UCB Roundtable Response: Should Cardinals sign Pujols to a long-term contract?

by on March 8, 2010 · 0 comments

[Ed. note: Once or twice throughout the season, the United Cardinal Bloggers undertake a roundtable discussion via e-mail that involves and answers various questions from the bloggers taking part over the course of a few weeks. We’ve spent most of our writing time answering those questions and taking part in those discussions (gladly, I might add), so figured they are fair game to post here – not to mention trying to gain a little exposure for both the project as well as some other blogs you all should be reading.]

Michael Riehn from Whiteyball asks:

The upcoming contract of Albert Pujols has been through much speculation this offseason. While the future Hall of Famer has two years remaining on his contract, it has been cause for concern for many in Cardinal nation. The question that hasn’t been asked, because it seems obvious, is SHOULD we sign Pujols to a longterm contract? This question isn’t as easy as you might think at first glance.

In order to preface this question, I’d like to bring up a cautionary tale. Frank Thomas may have been a better hitter than Albert Pujols through his age 29 season. Really.

Thomas: .330 BA/ .452 OBP/ .600 SLG/ OPS+ 182
Pujols: .334 BA/ .426 OBP/ .628 SLG/ OPS+ 171

If Thomas were the Cardinal player instead of Pujols, we would have been talking about signing him to the same contract. After Thomas turned 30, he only hit .276/.389/.515 with 264 homers and a 134 OPS+. From 2002-2008 (which would be the last 6 years of a 10 year contract), Fangraphs had Thomas worth $51.2 million dollars. A 25 million a year contract in the last 6 years would be $150 million or a net deficit of ONE HUNDRED MILLION DOLLARS. Mid market clubs can’t eat $16.6 million per year in performance deficits.

Alex Rodriguez is another good comp for Pujols. In his age 30-33 seasons, he has been worth 102.9 million. Over 4 years, this is worth 25.725 per season (per Fangraphs). What is Rodriguez going to be worth over the next 6 years with regression?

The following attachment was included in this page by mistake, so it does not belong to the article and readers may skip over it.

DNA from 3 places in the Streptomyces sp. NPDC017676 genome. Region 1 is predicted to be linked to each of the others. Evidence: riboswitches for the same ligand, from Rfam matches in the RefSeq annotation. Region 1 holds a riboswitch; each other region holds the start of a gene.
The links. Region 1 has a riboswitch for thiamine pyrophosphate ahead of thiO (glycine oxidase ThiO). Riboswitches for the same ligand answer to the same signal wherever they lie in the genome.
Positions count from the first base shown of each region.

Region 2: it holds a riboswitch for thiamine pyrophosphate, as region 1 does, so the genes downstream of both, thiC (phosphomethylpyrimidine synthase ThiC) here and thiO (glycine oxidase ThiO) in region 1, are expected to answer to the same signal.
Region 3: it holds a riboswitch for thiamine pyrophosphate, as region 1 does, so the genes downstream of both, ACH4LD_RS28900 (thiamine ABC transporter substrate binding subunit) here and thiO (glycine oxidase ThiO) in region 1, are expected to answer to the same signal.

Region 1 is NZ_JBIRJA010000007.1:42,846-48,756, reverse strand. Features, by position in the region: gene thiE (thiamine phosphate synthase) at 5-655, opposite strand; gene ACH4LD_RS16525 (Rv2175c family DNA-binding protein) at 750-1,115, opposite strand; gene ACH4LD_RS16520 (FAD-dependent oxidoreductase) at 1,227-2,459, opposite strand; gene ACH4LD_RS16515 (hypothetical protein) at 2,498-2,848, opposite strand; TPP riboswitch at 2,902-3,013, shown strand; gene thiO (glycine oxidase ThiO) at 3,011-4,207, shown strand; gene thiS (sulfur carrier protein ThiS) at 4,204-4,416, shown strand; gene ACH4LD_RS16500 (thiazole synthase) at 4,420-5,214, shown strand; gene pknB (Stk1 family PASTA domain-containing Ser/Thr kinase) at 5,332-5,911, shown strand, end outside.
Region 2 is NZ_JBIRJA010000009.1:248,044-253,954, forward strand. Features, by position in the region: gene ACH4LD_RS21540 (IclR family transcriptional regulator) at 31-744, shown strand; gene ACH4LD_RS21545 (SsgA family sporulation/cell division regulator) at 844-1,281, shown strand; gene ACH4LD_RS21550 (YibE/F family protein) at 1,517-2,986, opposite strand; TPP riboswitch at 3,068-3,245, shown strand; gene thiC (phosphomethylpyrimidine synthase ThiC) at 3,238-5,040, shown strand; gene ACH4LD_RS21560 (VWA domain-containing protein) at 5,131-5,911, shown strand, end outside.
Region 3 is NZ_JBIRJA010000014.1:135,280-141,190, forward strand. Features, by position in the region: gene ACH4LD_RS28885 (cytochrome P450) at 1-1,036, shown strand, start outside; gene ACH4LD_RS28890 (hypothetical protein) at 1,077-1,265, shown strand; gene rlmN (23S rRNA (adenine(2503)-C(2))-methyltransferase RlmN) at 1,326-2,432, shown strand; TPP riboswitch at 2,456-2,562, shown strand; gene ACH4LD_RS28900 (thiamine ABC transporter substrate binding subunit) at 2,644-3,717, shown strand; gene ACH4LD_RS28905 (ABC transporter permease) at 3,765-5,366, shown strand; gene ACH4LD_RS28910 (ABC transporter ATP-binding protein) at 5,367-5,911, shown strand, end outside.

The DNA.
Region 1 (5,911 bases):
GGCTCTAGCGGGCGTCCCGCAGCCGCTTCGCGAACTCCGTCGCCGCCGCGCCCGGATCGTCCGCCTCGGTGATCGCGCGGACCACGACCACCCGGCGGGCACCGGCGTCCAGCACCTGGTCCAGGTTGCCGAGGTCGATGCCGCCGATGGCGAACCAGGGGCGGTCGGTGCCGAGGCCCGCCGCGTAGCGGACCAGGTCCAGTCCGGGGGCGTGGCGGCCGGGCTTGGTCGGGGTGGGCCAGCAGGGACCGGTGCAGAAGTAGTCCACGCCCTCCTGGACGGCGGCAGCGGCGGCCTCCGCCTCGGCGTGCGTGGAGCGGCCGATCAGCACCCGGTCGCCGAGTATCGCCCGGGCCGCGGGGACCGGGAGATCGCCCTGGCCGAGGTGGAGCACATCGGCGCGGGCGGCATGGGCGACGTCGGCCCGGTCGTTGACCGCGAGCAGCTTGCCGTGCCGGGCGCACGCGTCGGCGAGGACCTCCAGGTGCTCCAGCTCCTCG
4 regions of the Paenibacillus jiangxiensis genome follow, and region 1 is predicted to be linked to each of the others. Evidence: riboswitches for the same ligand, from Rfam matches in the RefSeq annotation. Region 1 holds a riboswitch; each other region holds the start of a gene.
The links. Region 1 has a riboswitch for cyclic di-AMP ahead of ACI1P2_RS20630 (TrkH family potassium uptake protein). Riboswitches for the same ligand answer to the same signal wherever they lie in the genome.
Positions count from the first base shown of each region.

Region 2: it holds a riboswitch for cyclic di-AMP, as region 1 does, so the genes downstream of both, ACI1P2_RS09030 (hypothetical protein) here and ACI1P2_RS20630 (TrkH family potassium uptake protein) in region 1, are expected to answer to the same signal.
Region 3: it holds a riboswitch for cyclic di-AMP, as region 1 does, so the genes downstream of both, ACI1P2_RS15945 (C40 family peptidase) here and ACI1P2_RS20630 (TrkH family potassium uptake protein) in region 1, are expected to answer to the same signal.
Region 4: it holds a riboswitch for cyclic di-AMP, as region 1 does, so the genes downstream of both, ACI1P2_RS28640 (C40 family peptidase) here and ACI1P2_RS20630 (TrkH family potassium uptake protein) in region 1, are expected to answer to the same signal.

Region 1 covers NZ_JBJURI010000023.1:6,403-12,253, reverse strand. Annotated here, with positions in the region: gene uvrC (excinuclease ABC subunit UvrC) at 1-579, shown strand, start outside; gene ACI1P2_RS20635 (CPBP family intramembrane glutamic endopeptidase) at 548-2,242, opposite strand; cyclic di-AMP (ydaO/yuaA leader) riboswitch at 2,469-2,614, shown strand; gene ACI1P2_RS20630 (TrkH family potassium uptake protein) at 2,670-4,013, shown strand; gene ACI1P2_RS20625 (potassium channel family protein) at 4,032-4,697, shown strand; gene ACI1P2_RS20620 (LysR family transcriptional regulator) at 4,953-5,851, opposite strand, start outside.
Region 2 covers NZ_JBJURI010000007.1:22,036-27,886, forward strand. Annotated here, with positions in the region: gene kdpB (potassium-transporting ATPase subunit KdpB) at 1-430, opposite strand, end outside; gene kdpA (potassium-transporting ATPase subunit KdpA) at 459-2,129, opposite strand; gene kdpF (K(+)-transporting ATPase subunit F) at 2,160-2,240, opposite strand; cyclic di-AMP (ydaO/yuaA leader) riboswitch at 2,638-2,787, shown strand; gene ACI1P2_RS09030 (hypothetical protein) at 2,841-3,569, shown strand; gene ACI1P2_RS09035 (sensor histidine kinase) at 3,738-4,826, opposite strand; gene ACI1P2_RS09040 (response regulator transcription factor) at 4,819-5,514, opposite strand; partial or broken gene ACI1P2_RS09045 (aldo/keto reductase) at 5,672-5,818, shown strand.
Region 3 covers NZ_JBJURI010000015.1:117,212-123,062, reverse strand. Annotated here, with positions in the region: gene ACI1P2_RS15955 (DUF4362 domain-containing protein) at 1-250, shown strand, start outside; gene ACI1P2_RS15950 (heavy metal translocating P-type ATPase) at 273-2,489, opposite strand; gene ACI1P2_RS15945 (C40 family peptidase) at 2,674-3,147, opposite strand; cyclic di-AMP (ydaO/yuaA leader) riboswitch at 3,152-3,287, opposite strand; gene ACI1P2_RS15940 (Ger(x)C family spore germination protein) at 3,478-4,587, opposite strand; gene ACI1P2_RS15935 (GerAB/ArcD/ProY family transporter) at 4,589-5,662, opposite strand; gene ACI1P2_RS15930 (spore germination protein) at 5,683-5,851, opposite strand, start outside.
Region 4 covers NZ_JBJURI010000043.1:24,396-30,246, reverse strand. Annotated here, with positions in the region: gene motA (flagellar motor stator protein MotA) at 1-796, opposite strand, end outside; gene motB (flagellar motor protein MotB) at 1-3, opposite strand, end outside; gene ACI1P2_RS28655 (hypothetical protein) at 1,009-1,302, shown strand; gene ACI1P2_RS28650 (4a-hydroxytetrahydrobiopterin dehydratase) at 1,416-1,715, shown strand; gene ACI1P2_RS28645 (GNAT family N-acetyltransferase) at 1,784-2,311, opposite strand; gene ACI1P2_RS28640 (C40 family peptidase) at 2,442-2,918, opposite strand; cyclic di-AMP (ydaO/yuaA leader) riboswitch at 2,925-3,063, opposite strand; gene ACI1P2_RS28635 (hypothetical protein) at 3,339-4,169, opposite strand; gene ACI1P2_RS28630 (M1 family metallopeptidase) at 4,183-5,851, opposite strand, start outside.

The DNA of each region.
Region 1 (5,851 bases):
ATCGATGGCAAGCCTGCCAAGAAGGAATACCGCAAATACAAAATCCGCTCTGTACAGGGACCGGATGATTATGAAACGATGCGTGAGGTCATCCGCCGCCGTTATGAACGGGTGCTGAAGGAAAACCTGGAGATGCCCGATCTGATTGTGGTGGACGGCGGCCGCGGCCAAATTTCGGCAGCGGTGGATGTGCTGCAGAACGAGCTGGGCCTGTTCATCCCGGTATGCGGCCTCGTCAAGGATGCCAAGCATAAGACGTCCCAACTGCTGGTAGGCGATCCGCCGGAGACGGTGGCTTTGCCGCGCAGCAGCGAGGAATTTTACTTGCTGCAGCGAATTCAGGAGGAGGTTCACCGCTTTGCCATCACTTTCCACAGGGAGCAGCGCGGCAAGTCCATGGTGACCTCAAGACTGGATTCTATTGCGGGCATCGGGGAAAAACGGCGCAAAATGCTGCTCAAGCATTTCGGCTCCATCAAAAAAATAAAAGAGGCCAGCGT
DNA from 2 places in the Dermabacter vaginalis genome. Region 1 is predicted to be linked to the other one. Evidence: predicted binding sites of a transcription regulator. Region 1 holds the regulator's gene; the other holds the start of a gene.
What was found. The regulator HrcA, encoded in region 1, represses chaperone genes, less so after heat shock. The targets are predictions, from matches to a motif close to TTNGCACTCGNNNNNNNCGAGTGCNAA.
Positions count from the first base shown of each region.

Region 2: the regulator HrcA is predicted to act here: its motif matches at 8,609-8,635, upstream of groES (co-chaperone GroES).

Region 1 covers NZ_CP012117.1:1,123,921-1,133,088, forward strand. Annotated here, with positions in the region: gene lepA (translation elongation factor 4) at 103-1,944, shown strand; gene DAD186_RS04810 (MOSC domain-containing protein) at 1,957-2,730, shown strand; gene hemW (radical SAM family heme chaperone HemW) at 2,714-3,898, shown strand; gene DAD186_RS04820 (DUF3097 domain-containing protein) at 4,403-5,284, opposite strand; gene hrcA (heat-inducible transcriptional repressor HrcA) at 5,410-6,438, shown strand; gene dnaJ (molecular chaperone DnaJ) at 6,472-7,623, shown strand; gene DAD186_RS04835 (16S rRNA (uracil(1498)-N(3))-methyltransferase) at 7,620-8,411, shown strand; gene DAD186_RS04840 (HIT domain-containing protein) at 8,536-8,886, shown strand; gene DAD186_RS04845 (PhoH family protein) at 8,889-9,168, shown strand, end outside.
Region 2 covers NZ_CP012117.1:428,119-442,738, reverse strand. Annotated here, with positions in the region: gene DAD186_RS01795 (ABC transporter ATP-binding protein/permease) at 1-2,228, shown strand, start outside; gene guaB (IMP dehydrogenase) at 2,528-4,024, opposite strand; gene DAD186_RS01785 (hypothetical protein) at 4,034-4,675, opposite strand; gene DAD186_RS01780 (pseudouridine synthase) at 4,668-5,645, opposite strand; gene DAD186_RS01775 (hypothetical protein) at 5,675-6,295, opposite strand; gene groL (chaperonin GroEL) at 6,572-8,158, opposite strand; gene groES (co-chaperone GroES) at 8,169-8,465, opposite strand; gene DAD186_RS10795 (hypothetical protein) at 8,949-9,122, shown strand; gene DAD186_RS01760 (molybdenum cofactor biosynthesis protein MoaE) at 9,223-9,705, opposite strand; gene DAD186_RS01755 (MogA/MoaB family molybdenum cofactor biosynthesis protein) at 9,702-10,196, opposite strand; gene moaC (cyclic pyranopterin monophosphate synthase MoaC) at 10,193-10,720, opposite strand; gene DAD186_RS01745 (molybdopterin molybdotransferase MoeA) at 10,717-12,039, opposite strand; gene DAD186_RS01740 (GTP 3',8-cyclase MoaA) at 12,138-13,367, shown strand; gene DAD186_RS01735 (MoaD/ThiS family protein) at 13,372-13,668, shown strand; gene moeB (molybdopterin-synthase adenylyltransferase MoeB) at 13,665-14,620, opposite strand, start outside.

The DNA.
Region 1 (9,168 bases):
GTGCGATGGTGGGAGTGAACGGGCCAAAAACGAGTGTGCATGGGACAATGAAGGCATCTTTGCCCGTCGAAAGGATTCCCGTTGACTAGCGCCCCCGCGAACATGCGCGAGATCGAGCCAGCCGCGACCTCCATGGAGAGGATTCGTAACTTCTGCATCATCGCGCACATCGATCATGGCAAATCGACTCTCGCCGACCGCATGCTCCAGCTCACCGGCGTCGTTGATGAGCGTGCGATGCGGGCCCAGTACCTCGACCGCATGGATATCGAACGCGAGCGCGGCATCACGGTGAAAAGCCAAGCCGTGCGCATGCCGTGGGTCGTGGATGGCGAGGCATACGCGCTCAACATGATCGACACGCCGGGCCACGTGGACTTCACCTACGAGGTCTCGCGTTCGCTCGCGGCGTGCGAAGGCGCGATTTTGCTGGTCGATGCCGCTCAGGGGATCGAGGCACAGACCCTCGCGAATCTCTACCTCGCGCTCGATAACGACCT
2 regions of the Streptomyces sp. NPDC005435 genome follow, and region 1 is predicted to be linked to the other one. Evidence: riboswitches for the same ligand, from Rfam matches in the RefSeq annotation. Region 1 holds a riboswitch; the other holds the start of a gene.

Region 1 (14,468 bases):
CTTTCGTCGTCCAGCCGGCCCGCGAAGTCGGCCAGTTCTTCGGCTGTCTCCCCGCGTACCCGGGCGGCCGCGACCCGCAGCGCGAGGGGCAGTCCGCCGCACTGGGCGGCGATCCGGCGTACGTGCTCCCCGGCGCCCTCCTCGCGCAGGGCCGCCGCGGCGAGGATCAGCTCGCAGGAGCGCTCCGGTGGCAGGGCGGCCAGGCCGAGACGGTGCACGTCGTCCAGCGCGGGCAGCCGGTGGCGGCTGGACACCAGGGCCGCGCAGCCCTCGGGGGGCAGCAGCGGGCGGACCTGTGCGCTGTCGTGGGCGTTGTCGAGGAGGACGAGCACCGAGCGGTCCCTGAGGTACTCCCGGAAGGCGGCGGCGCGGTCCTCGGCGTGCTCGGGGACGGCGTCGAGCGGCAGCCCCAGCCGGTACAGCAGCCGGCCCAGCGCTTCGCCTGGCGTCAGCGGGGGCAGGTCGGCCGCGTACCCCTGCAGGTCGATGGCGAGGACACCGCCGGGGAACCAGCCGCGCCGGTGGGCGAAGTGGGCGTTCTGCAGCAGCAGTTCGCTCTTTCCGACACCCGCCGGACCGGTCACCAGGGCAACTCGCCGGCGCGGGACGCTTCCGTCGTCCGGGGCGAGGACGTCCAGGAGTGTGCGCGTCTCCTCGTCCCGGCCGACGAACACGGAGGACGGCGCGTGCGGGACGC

Now you may say that Albert is going to be different. Thomas fell off a cliff in his age 30 season and nobody projects Pujols to fall that much this season (age 30). Rodriguez is still a great player and has never had Pujols’s contact rate or plate discipline.

What say you Cardinal bloggers? Is Pujols worth 10 years 25 million dollars? Would you sign him for 10 years 30 million? Are you confident he will be worth it? If so why? What would he have to produce over 10 years as a break even? (You can bring in non statistical examples like bringing fans to the ballpark, money from chasing records, etc.)

I too will run the risk of self-promotion, but I presume we have all written about this subject at one time or another.  I actually brought it up in a previous UCB Roundtable, during the 2008 off-season.

I’m going to take off the stat hat for a minute, and go with the bleeding heart fan response.

In a city that so blindly ties themselves to the Cardinals, for many different reasons, Albert Pujols stands out among the current players as a beacon to which everyone and everything gravitates.  He is the current center of the Cardinal Nation, and is in the process of writing his name among the immortals to have worn the Birds on the Bat.  He has an opportunity to do so while wearing that hallowed uniform for the entirety of his Major League Baseball career.

You just don’t let a guy like that walk.

Yeah, I know that the statistics and history bear out that feeding him a big pile of cash for a ridiculous number of years has the potential to hamstring the team in the later years of the contract.  I’m fully aware that Pujols can (and may well yet) probably find a larger payday outside of St. Louis.  But Albert Pujols *IS* the Cardinals right now.  Would folks still pack Busch III if he were allowed to sign elsewhere after 2011?  Probably, eventually.

But if you’ll allow me to engage in some hyperbole for a moment… Would you want to be the ownership group that let one of the greatest players in Cardinals franchise history (if not MLB, by the time he’s done) walk?  Nevermind the cost.  He means that much to this franchise, to this city.  Anheuser Busch sold out.  Companies and residents continue to leave the City of St. Louis.  Will Pujols be the next entity to find better pastures elsewhere?

I don’t think Bill DeWitt’s group plans to allow that to happen, not on their watch.  Defer money, get creative with the deal, as Pip suggests – just don’t let him walk for nothing.  At least if you can’t re-sign him, trade the guy!

I think the Cards will ultimately re-sign Pujols.  I think they may have been sandbagging for the last couple of seasons on payroll because 1) they could, in the NL Central, 2) they were aware this Pujols deal was on the horizon, 3) if not, isn’t Pujols the kind of guy worth taking a loss on for a few seasons?

My big question:  if Pujols is true to his word of wanting to finish his career in St. Louis and is willing to take a deal for $20-22mm per year, arguably below current market value, will the MLBPA allow it to happen?  Remember that the Players’ Association stepped in a few years ago when Alex Rodriguez appeared headed to Boston, but his contract wasn’t favorable enough for the PA’s liking.

[The rest of the responses to Michael’s question can be found here.]

Writing about the Cardinals and other loosely associated topics since 2008, I've grown tired of the April run-out only to disappoint Cardinal fans everywhere by mid-May. I do not believe in surrendering free outs.
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